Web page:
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Obama also urged the Senate to confirm a director of the Bureau of Alcohol, Tobacco, Firearms and Explosives for the first time in six years. Obama has nominated Minnesota U.S. Attorney Todd Jones for the post. He also wants Congress provide resources for states to keep more police officers on the beat and to improve access to mental health treatment.
Separately Monday, Education Secretary Arne Duncan joined a group of college presidents to urge Congress to pass gun violence legislation swiftly.
“This is a movement whose time has come,” Duncan said. “If we refuse to act now, I don’t know if we will ever act. Sometimes the time picks you, sometimes you pick the time.”
Duncan, who grew up in Chicago’s notoriously violent South Side, recalled several childhood friends who died from gun violence. As chief of the Chicago Public School system, Duncan said the city buried a child dead from gun violence every two weeks.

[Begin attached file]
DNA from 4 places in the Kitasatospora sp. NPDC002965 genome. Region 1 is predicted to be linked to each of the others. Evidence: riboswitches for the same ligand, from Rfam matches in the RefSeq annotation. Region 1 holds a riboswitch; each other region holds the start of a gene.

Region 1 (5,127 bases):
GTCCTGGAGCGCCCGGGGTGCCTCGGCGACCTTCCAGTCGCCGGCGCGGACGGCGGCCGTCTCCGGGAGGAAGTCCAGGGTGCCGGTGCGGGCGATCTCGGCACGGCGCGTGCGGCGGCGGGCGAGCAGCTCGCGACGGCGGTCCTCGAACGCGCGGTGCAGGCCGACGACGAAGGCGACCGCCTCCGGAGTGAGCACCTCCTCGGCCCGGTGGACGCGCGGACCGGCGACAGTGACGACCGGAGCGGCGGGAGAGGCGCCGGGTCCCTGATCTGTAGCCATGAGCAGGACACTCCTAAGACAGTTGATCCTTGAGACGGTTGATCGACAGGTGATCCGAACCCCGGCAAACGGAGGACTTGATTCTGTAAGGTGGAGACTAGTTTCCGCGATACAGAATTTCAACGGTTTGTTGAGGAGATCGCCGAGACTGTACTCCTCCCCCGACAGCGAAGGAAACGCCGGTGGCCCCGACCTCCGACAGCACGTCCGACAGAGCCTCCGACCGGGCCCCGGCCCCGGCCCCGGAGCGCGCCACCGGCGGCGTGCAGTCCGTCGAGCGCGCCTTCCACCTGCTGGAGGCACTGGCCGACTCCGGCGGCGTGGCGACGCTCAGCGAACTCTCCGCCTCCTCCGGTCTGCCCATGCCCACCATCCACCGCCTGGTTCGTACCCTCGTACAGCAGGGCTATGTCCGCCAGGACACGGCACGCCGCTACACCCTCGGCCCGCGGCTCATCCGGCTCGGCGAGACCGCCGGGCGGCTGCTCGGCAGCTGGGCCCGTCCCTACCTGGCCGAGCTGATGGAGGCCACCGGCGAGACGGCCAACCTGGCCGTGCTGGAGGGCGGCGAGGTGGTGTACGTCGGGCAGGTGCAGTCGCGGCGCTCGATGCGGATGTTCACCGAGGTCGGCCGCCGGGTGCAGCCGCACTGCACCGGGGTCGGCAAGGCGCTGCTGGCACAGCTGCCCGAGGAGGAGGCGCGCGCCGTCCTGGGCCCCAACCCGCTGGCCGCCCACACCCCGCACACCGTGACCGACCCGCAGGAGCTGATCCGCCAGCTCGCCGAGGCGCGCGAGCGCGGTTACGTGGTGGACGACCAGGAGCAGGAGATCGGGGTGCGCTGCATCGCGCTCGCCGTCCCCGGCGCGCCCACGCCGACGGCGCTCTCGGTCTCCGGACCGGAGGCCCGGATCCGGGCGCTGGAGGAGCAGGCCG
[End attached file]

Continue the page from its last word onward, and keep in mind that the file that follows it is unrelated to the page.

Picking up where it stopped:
Duncan said that in a phone conversation with Obama on Sunday evening, the president affirmed his commitment to press Congress to act quickly, saying he would do “whatever we can do to make this happen.”
But Duncan emphasized the importance of grass-roots efforts in moving any gun violence legislation through Congress.
“Let me be very, very clear,” Duncan said. “Like many things, if this is Washington trying to drive it by itself, this thing doesn’t go very far.”
Since the December elementary school shooting in Newtown, Conn., 350 college presidents have launched the College Presidents for Gun Safety coalition, demanding that lawmakers and policymakers take concrete steps to prevent gun violence.
In an open letter to Congress, the group called for ending the gun show loophole, reinstating the ban on military-style semi-automatic assault weapons and high-capacity ammunition magazines, and establishing consumer safety standards for all guns. It also stated its opposition to legislation that some states have passed allowing guns on campuses.
Lauren Smith contributed to this report.